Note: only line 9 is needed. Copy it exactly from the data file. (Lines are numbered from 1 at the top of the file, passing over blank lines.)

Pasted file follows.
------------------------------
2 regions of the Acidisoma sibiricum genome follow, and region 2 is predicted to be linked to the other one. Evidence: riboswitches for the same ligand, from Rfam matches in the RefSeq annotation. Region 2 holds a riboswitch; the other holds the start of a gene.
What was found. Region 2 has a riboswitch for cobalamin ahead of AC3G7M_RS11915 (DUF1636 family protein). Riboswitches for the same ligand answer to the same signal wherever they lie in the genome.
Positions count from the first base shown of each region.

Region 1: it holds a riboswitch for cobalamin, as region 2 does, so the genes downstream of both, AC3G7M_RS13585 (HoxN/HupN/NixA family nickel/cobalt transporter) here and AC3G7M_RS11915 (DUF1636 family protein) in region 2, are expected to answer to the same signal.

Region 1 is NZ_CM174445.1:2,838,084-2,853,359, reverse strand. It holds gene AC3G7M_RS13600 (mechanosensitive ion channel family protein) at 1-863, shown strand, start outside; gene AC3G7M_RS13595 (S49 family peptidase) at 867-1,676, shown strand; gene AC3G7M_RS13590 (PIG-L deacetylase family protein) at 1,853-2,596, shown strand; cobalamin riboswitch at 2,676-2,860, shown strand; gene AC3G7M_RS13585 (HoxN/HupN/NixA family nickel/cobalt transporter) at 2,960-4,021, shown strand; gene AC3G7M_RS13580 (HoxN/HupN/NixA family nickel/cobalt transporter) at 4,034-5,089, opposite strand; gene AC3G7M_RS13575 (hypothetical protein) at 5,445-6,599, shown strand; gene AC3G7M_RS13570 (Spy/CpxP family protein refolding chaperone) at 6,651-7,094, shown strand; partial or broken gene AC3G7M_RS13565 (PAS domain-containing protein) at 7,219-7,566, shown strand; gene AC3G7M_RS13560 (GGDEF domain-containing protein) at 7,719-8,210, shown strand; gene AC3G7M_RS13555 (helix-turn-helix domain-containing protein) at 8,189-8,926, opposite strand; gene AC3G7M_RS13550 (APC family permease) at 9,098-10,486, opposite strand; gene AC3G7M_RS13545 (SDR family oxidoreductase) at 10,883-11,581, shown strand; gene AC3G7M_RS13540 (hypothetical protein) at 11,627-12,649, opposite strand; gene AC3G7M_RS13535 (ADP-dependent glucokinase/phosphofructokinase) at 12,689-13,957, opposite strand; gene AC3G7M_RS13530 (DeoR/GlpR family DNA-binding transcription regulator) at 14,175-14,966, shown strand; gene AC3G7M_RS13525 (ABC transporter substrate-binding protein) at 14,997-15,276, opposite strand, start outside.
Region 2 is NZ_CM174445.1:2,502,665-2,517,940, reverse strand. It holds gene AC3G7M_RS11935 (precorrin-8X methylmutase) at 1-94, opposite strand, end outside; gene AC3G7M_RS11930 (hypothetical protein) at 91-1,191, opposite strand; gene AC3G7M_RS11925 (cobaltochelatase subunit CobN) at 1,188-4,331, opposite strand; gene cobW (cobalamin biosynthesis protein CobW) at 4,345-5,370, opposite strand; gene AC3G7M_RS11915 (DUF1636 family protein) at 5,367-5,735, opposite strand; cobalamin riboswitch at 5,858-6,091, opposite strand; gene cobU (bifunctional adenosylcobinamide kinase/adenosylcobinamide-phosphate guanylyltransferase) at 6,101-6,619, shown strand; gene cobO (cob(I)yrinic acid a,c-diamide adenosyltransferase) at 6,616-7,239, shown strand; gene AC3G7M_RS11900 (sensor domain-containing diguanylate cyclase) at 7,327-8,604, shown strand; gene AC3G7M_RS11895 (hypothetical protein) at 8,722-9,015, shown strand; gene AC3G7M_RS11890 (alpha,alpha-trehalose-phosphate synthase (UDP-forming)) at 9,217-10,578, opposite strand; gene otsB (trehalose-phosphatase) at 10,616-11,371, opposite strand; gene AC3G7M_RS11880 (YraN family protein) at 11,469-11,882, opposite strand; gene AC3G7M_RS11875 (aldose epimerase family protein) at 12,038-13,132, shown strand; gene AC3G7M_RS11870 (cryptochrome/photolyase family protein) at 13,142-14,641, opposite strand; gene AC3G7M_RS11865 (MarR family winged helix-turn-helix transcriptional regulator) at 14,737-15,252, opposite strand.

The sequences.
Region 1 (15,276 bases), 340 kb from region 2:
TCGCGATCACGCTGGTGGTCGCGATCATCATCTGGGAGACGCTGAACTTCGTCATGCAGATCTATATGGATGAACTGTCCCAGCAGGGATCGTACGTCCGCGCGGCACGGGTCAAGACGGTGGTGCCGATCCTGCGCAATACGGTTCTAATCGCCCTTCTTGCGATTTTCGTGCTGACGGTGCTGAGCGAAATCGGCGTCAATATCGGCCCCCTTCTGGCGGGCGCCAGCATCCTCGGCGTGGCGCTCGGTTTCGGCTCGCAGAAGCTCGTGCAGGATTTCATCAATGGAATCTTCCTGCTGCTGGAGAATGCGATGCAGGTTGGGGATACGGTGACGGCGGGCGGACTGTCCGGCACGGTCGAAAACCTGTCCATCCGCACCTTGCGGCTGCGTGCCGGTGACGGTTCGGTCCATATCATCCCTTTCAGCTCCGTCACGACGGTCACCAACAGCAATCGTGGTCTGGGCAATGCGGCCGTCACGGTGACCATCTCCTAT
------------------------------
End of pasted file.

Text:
TCGCGATCACGCTGGTGGTCGCGATCATCATCTGGGAGACGCTGAACTTCGTCATGCAGATCTATATGGATGAACTGTCCCAGCAGGGATCGTACGTCCGCGCGGCACGGGTCAAGACGGTGGTGCCGATCCTGCGCAATACGGTTCTAATCGCCCTTCTTGCGATTTTCGTGCTGACGGTGCTGAGCGAAATCGGCGTCAATATCGGCCCCCTTCTGGCGGGCGCCAGCATCCTCGGCGTGGCGCTCGGTTTCGGCTCGCAGAAGCTCGTGCAGGATTTCATCAATGGAATCTTCCTGCTGCTGGAGAATGCGATGCAGGTTGGGGATACGGTGACGGCGGGCGGACTGTCCGGCACGGTCGAAAACCTGTCCATCCGCACCTTGCGGCTGCGTGCCGGTGACGGTTCGGTCCATATCATCCCTTTCAGCTCCGTCACGACGGTCACCAACAGCAATCGTGGTCTGGGCAATGCGGCCGTCACGGTGACCATCTCCTAT